They recently released their first full-length album, “Monument,” on March 15.
The 7 p.m. show asks attendees each for $10. Each concert for the Deepwood Sessions has a suggested minimum donation, which goes to directly to the artist.
According to the website, the series hosts acoustic and unplugged concerts featuring independent artists with a variety of styles and musical genres.
RSVP-ing in advance is strongly recommended.
Fairfax County is looking into who should pay for and manage a community-based performing arts center set for Boston Properties’ Reston Gateway project.
The Fairfax County Board of Supervisors approved a feasibility study with private and public entities at its meeting last week on Tuesday, March 19.
“The community has demonstrated strong interest and support for such a facility,” Hunter Mill District Supervisor Cathy Hudgins wrote in her motion, which Chairman Sharon Bulova read due to Hudgins’ absence.
The 60,000-square-foot performing arts center is slated for the mixed-use project, which includes nearly 2 million square feet of office space, two hotels with 570 rooms and 162,300 square feet in retail and restaurants. Located on the north side of Sunset Hills Road between the Reston and Town Center parkways, the project will connect the future Reston Town Center Metro station to the border of Reston Town Center.
Block J has been identified as a possible location for the performing arts center, according to Hudgins’ motion. The feasibility study aims to assess if the county or another entity can finance, construct, maintain and program the performing arts center.
Before the board voted, Providence District Supervisor Linda Smyth cautioned the board about the upkeep the performing arts will require.
“Having worked through a lot of this sort of thing with the Cap One project in Tysons, we found that operating and maintaining some sort of arts center is costly,” Smyth told the board. “It requires the right people to do it.”
Singer Beverly Cosham is set to take CenterStage exactly one week from today for a free show.
Known for her cabaret and theater performances, Cosham will perform songs from the Great American Songbook.
The performance starts at 2:15 p.m. next Thursday (March 21) at RCC Hunters Woods (2310 Colts Neck Road).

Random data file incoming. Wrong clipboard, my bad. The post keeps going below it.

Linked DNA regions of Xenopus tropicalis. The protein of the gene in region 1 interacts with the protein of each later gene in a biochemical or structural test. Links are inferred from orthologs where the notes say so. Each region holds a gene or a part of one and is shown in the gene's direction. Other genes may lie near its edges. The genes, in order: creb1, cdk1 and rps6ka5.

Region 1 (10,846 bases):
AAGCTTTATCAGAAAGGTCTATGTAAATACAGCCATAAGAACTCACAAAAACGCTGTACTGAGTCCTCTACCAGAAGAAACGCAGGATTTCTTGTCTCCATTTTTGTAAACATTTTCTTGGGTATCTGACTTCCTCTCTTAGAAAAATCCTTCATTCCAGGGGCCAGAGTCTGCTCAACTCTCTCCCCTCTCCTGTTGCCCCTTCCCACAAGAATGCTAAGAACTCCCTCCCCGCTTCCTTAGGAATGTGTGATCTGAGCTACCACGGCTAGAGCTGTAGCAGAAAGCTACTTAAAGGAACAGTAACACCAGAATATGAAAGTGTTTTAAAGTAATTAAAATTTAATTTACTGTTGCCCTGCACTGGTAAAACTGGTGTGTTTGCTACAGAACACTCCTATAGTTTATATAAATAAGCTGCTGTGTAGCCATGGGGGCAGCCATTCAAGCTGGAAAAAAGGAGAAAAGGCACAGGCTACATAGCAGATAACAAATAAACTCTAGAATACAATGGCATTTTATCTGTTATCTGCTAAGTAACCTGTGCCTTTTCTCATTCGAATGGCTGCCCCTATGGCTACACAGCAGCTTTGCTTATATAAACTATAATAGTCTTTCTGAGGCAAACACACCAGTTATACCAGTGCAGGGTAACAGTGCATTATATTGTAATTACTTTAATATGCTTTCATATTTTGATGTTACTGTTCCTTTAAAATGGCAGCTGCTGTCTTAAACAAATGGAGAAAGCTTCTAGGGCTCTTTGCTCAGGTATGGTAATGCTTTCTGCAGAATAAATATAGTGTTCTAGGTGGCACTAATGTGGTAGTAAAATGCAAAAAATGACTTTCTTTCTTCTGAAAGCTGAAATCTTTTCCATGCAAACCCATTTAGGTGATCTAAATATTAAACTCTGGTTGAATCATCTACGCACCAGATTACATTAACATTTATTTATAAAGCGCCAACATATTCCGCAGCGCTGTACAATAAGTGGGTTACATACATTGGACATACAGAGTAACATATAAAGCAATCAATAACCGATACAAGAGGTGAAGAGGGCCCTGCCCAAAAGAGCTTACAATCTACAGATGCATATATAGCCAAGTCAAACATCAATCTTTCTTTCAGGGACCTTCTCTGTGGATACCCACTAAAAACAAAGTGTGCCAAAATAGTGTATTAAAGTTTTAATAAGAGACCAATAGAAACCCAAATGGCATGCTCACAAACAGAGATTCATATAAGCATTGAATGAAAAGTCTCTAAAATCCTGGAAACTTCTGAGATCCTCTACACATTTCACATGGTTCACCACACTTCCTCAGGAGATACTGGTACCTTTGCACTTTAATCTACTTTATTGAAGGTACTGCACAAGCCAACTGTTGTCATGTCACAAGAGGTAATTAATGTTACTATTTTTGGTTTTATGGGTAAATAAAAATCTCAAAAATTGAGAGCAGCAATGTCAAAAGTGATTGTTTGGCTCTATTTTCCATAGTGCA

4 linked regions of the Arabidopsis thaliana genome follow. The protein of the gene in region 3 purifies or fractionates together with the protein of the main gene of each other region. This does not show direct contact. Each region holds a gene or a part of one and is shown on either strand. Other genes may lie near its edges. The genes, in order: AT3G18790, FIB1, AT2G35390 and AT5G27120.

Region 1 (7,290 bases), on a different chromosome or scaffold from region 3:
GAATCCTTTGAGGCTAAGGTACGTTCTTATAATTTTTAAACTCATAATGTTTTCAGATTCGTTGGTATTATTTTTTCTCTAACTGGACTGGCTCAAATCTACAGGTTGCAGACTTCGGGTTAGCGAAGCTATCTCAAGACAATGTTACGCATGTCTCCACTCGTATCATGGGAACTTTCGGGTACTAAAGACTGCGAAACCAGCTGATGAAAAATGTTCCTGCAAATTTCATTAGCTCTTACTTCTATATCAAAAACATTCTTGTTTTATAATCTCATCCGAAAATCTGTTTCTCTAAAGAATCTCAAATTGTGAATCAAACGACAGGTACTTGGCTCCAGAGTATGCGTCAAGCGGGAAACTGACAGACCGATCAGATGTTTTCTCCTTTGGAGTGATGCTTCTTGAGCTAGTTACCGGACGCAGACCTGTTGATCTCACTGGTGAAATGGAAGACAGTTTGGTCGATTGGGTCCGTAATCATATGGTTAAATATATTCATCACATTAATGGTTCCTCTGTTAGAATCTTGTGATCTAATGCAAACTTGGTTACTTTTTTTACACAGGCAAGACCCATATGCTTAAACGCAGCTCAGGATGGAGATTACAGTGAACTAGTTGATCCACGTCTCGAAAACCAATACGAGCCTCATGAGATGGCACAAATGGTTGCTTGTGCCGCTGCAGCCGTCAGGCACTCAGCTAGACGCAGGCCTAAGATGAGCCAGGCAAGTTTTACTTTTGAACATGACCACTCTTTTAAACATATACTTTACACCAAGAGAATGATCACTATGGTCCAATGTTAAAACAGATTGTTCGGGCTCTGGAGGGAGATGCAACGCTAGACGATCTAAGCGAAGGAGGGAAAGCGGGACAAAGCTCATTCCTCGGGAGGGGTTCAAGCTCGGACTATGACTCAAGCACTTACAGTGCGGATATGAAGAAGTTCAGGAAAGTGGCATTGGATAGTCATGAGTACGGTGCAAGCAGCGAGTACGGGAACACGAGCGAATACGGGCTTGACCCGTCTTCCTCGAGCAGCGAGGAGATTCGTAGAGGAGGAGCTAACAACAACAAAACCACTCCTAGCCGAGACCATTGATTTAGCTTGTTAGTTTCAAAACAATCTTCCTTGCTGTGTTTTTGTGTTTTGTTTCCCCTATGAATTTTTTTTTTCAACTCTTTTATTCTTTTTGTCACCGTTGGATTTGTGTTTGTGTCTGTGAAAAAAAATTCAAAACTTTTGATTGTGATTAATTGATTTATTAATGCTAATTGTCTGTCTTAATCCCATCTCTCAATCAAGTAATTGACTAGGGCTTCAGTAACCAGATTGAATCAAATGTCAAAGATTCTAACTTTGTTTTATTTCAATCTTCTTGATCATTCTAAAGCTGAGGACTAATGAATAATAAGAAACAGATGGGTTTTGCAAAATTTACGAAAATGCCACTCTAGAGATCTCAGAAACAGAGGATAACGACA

The show is a part of a joint venture between the Osher Lifelong Learning Institute at George Mason University and Reston Community Center.
Photo via Reston Community Center
Contra-Tiempo, a Los Angeles-based dance company, will bring a performance to CenterStage followed by a dance party with the cast on Thursday (March 14).
The urban Latin dance theatre combines salsa, Afro-Cuban, hip-hop and contemporary dance with theater, text and original music, according to the group’s website.
Professional dancers, artists, immigrants, educators and activists comprise Contra-Tiempo.
From the Reston Community Center:
This urban Latin dance theatre experience takes on joy as the ultimate expression of resistance. Whenever humans have survived immense hardship and injustice, prevailing with their humanity intact, the presence of joy has always been at the root. An invigorating blend of physically intense and socially astute performances that push the boundaries of Latin dance as an expressive cultural and contemporary form, Contra-Tiempo brings salsa back to its roots as a mode of expression for the struggles of the working class.
The performance starts at 8 p.m. at RCC Hunters Woods (2310 Colts Neck Road). After the show, attendees can learn from the performers how to salsa in the community room.
Tickets cost $20 for Restonians.
Photo by Eric Wolfe, courtesy Reston Community Center
Luke Brindley will bring folk rock and acoustic guitar music to the Deepwood Sessions, a series of house concerts hosted in Reston, this Friday (March 8).
Based in Virginia, Brindley is a fingerstyle guitarist and singer-songwriter. He also runs with his brothers a music venue, bar and cafe in Vienna called Jammin Java.
He released the “Dream Songs EP” in 2018.
The 7 p.m. show asks attendees each for a $15 minimum donation. Each concert for the Deepwood Sessions has a suggested minimum donation, which goes to directly to the artist.
According to the website, the series hosts its acoustic and unplugged concerts featuring independent artists with a variety of styles and musical genres.
RSVP-ing in advance is strongly recommended.
A play about two women’s rivalry for the affections of a mutual lover is coming to Herndon’s NextStop Theatre (269 Sunset Park Drive) next month.
“Fallen Angels” dramatizes sexual desire and frustration as two housewives prepare to meet with an “exotic” former lover. The show originally opened in London in 1925 and was considered amusing but scandalous for its depiction of sex and adultery — both subjects that were seen as obscene and disruptive.